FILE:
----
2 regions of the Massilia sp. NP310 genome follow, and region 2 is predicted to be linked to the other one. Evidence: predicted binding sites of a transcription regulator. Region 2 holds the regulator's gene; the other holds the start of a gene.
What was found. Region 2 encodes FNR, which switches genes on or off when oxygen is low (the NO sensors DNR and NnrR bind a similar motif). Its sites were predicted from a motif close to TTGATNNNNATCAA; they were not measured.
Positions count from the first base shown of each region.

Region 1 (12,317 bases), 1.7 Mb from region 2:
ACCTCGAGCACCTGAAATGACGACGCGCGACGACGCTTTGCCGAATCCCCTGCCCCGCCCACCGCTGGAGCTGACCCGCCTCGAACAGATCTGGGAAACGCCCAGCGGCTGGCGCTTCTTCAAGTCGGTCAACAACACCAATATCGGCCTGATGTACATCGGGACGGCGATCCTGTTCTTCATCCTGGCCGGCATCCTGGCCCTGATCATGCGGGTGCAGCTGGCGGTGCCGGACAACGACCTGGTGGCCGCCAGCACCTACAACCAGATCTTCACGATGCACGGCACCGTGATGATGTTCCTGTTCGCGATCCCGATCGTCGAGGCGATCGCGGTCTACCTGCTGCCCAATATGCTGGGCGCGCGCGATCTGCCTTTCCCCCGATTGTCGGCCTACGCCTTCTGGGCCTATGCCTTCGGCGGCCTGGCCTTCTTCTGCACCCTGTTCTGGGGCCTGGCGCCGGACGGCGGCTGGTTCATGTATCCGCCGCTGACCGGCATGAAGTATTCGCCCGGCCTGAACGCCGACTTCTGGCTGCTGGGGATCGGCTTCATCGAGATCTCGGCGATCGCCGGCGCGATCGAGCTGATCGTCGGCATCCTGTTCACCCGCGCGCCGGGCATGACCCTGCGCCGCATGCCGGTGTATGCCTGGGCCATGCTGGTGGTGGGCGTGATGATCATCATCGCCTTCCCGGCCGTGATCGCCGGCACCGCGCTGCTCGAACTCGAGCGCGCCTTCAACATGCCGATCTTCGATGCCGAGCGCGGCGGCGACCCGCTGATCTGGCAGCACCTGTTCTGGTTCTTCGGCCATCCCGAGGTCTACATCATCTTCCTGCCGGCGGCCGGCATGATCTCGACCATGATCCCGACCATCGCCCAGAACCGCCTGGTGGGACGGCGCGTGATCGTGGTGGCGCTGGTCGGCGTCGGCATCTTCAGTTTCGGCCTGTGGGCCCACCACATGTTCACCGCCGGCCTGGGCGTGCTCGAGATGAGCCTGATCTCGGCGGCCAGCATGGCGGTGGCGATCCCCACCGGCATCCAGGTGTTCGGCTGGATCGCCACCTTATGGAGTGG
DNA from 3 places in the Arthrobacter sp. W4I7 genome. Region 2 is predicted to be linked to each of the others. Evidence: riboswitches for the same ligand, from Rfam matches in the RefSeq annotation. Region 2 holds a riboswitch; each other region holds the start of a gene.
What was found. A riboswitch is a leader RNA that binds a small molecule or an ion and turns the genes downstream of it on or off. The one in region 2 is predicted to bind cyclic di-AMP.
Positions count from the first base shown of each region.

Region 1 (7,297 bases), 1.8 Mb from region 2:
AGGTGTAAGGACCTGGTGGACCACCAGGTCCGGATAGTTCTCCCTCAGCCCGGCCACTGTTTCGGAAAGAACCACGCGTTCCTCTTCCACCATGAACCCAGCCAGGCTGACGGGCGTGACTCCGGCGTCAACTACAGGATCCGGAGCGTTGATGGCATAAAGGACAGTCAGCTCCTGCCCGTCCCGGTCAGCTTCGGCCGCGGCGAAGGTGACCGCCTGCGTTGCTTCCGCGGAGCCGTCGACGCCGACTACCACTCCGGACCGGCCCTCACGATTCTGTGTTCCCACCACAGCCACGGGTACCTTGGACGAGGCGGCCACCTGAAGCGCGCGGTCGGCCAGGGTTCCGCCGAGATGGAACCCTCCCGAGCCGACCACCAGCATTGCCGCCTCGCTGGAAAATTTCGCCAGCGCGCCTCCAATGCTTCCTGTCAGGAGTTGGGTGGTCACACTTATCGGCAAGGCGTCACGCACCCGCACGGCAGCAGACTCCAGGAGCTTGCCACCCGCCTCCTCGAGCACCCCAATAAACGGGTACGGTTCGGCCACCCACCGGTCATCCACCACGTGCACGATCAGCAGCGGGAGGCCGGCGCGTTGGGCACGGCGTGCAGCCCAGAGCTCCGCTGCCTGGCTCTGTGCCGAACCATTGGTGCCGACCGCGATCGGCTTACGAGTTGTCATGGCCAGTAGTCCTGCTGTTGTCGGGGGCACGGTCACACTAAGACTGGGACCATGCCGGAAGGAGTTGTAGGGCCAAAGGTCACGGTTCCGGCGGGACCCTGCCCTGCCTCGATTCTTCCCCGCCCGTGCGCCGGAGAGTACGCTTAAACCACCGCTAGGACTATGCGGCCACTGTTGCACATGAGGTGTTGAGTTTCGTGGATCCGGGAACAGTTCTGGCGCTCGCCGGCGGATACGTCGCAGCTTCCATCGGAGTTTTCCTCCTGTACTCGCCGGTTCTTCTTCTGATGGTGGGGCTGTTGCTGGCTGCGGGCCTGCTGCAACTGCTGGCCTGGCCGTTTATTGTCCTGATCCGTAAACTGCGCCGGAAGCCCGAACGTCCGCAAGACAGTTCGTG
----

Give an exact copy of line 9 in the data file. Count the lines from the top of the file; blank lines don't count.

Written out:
Region 1 (7,297 bases), 1.8 Mb from region 2: